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Weekly market update - 7th of December 2020

Written and accurate as at: Dec 07, 2020 Current Stats & Facts

Equity markets remain sanguine with our local market gaining 0.55% and the S&P 500 surging 1.72% last week.  There are notable competing forces.

Negative factors include:

  • Polls indicate the Democrats may win both of Georgia’s Senate seats in the January run-off, which could hand them control of the Senate. The market has welcomed the prospect of divided US government. This could change that view.
  • Delays in approval for the AstraZeneca vaccine — pending more thorough tests — may mean countries outside of the US might not achieve herd immunity until the end of 2021.
  • There is some commentary around the potential for vaccine production to be held back by a lack of key inputs such as vials and needles.
  • There is potential for certain strains of Covid to be vaccine-resistant — specifically, the N439K strain which is rare but shown to be resistant to some antibodies in recovered patients.

Also, the recent strong run may mean we are in for a period of consolidation; although not necessarily a material pull-back.

Supportive factors include:

  1. Vaccine means a potential resolution to the impact of Covid is on the horizon.
  2. High case numbers, concerns on the economy and uncertainty on the roll-out of vaccines mean policymakers remain in the mindset of “whatever it takes”. Fiscal and monetary stimulus remains in place as a result.
  3. The Democrat win in the US — with Congress likely divided — means the end of the unpredictability of the Trump Administration, but a lower chance of a dramatic new policy agenda.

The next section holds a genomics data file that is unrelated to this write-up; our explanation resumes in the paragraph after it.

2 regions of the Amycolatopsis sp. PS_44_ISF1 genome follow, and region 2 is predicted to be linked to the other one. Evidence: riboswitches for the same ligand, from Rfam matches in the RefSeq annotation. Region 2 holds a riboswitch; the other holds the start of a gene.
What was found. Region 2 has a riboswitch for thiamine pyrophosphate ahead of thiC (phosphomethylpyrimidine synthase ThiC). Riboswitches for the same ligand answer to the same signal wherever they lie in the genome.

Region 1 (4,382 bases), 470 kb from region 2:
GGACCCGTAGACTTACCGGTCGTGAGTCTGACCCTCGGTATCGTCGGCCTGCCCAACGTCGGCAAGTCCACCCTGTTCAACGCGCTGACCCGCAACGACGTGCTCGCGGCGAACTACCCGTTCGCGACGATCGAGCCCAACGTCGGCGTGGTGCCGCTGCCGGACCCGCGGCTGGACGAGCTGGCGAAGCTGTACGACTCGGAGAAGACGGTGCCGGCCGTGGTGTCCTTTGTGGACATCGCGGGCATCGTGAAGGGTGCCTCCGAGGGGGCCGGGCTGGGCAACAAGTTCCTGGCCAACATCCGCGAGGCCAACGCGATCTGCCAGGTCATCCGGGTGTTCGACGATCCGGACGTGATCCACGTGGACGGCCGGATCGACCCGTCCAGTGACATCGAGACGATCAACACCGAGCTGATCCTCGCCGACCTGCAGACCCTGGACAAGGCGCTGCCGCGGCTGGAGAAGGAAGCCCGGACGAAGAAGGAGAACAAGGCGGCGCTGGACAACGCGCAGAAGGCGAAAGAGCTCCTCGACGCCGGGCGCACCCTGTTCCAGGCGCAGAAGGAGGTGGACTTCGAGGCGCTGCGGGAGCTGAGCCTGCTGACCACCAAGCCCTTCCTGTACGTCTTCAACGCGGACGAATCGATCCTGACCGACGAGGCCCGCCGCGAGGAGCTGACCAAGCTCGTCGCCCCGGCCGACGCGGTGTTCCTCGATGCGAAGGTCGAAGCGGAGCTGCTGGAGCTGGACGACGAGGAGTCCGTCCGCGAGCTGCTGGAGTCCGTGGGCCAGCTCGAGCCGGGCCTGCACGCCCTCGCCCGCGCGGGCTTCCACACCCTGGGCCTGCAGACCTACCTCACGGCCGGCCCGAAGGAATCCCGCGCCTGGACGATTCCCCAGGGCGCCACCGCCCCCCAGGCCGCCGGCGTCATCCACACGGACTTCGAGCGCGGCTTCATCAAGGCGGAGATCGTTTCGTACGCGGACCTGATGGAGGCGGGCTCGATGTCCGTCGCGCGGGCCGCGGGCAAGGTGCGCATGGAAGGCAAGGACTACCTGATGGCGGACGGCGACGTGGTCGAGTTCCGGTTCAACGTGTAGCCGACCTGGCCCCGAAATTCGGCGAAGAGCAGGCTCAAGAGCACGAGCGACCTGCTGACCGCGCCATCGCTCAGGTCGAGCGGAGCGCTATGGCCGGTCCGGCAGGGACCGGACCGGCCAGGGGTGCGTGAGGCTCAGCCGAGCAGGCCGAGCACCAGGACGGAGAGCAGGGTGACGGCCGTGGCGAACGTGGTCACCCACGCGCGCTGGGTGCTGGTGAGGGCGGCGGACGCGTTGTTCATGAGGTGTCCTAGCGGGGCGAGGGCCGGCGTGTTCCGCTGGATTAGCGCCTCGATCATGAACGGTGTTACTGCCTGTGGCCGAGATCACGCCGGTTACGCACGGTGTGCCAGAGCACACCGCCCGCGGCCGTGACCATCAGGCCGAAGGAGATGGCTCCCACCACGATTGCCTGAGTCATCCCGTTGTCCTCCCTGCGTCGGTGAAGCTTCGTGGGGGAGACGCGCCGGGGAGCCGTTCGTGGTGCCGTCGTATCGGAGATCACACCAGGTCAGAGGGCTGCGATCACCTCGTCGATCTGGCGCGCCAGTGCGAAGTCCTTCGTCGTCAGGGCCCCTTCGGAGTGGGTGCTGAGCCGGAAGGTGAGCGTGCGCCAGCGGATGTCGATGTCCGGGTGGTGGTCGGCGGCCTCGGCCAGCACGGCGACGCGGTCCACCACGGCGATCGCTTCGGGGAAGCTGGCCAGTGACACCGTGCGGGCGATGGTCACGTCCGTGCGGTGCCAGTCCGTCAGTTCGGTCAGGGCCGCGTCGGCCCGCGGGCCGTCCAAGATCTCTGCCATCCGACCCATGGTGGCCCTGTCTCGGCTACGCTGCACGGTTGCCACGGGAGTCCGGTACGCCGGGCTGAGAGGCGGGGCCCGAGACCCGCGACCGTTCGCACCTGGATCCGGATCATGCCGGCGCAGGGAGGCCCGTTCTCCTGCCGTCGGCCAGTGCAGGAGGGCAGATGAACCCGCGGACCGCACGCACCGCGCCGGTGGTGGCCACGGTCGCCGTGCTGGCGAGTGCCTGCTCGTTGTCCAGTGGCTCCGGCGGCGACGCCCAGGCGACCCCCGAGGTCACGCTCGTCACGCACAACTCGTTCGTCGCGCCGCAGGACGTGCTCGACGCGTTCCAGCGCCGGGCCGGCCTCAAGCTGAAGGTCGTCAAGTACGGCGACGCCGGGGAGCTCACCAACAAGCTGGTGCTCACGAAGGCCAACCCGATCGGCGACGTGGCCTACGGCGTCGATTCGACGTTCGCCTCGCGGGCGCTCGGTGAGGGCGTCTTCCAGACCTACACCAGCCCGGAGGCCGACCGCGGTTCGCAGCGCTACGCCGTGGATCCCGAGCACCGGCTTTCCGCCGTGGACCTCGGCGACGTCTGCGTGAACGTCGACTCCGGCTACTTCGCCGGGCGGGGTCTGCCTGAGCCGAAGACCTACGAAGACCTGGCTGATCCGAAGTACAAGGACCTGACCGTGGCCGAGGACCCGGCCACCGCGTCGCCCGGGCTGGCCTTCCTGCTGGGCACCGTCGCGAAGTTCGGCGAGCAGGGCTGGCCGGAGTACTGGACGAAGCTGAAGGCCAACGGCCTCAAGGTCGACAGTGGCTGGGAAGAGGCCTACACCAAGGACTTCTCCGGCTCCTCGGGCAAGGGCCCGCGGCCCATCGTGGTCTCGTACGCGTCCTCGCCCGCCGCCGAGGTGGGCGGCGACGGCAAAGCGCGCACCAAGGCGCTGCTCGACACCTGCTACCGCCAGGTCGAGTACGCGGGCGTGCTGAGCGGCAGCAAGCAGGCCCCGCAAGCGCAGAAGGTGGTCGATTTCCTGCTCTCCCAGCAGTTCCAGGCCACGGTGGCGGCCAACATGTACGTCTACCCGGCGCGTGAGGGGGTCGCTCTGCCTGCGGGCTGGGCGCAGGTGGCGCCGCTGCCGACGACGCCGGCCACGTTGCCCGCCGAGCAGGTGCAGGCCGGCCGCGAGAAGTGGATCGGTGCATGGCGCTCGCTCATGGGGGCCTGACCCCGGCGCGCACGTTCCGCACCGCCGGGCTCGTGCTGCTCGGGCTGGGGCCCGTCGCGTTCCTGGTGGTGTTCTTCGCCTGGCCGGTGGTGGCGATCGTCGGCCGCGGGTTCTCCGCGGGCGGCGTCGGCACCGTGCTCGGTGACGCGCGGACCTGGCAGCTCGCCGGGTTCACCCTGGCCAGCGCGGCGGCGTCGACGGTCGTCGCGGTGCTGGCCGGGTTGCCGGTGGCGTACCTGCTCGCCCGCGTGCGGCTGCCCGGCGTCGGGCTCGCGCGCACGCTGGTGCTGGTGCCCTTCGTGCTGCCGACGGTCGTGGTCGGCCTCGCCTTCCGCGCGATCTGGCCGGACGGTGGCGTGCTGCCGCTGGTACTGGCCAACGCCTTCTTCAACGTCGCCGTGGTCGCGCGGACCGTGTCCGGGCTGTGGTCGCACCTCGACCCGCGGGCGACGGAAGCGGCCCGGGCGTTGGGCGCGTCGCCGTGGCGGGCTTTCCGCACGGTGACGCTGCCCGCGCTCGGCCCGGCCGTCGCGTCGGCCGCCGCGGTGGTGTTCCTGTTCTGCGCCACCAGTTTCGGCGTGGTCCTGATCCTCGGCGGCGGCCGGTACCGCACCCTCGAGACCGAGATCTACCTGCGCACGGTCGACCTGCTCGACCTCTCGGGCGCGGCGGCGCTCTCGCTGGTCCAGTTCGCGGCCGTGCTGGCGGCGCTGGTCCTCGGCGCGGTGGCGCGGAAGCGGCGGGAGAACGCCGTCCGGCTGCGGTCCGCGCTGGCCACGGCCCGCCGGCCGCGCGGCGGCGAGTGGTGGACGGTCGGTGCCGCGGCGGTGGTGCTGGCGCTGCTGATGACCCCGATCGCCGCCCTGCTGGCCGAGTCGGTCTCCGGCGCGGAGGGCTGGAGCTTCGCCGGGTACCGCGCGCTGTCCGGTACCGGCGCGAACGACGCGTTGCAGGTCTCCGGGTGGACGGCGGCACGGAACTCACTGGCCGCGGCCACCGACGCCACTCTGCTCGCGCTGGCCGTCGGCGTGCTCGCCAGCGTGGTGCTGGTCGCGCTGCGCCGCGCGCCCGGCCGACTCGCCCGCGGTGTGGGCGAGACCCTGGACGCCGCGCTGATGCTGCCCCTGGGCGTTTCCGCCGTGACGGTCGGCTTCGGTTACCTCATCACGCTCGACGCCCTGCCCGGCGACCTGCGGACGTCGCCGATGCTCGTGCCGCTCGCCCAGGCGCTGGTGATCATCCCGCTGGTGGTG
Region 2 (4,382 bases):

4. China’s economy continues to outperform the rest of the world. Positive interest rates are attracting capital which supports the RMB and Chinese spending power. This is good for commodities.
  5. Australia is in the sweet spot of summer, Covid suppression and a potential vaccine before winter, providing a reasonably clear path for the economy.
  6. A Brexit deal possibly ends some uncertainty in Europe.

In the market, low-interest rates continue to support growth stocks, which are holding up well. Value stocks are benefiting from accelerating growth and greater earnings certainty all supported by substantial liquidity. This could suggest the current rally has decent breadth.

Covid outlook

Europe continues to improve, leaving the US as the flashpoint for the northern hemisphere wave.

It is still too early to read the consequences of the Thanksgiving break. The next two weeks will be important to determine if this has triggered a re-acceleration.

Regionally the worst states in the Midwest have begun to see some relative improvements. This has been offset by a re-acceleration in Florida, Michigan and New York — through some of this is a catch-up in post-Thanksgiving reporting. Some of the greatest strain on hospitals had been in the Midwest, so this is a marginal positive.

Hospitalisation growth broadly remains more limited than case growth at about 10 per cent. ICU occupancy improved marginally in the Midwest, which had been under some of the greatest strain. But we see a broadening of severe cases, making it harder to help the badly impacted states. There are also reports of healthcare staff shortages emerging.

Economic outlook

Total nonfarm payroll data for November was disappointing, suggesting the jobs rebound is decelerating. However, overall unemployment continues to fall.  This may not have too great an impact on Q4 GDP growth, given the strength in industrial production for export and to restock inventories. This continues to drive a disconnection with sluggish real-time mobility data — and the initial data for Cyber Monday retail sales — but suggests Q4 GDP may be stronger than many expect.